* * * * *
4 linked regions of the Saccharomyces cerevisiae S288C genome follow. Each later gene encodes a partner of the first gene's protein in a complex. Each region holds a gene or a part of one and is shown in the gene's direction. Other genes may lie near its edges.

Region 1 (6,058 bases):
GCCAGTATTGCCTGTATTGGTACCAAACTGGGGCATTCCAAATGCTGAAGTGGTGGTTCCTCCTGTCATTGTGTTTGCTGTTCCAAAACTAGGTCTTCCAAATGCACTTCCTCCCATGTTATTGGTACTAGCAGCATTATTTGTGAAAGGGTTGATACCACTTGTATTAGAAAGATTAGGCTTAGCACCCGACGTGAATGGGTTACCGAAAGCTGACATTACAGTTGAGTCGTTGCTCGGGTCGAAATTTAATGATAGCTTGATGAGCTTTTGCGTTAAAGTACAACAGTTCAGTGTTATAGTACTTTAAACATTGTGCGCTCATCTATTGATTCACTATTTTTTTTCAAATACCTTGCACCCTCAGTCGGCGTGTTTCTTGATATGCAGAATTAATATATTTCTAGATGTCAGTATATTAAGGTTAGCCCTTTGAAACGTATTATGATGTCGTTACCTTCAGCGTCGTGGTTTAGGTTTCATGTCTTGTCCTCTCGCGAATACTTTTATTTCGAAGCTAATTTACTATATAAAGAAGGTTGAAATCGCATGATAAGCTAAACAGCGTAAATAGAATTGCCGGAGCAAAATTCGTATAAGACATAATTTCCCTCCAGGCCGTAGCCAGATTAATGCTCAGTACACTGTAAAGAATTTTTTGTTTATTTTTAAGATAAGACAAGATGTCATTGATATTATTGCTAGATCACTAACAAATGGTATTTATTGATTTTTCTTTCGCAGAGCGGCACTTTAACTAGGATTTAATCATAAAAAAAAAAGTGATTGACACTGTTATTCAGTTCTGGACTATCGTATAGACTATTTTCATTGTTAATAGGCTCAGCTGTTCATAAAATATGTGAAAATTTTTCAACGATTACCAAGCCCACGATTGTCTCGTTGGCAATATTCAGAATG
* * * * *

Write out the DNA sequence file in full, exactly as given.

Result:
4 linked regions of the Saccharomyces cerevisiae S288C genome follow. Each later gene encodes a partner of the first gene's protein in a complex. Each region holds a gene or a part of one and is shown in the gene's direction. Other genes may lie near its edges.

Region 1 (6,058 bases):
GCCAGTATTGCCTGTATTGGTACCAAACTGGGGCATTCCAAATGCTGAAGTGGTGGTTCCTCCTGTCATTGTGTTTGCTGTTCCAAAACTAGGTCTTCCAAATGCACTTCCTCCCATGTTATTGGTACTAGCAGCATTATTTGTGAAAGGGTTGATACCACTTGTATTAGAAAGATTAGGCTTAGCACCCGACGTGAATGGGTTACCGAAAGCTGACATTACAGTTGAGTCGTTGCTCGGGTCGAAATTTAATGATAGCTTGATGAGCTTTTGCGTTAAAGTACAACAGTTCAGTGTTATAGTACTTTAAACATTGTGCGCTCATCTATTGATTCACTATTTTTTTTCAAATACCTTGCACCCTCAGTCGGCGTGTTTCTTGATATGCAGAATTAATATATTTCTAGATGTCAGTATATTAAGGTTAGCCCTTTGAAACGTATTATGATGTCGTTACCTTCAGCGTCGTGGTTTAGGTTTCATGTCTTGTCCTCTCGCGAATACTTTTATTTCGAAGCTAATTTACTATATAAAGAAGGTTGAAATCGCATGATAAGCTAAACAGCGTAAATAGAATTGCCGGAGCAAAATTCGTATAAGACATAATTTCCCTCCAGGCCGTAGCCAGATTAATGCTCAGTACACTGTAAAGAATTTTTTGTTTATTTTTAAGATAAGACAAGATGTCATTGATATTATTGCTAGATCACTAACAAATGGTATTTATTGATTTTTCTTTCGCAGAGCGGCACTTTAACTAGGATTTAATCATAAAAAAAAAAGTGATTGACACTGTTATTCAGTTCTGGACTATCGTATAGACTATTTTCATTGTTAATAGGCTCAGCTGTTCATAAAATATGTGAAAATTTTTCAACGATTACCAAGCCCACGATTGTCTCGTTGGCAATATTCAGAATG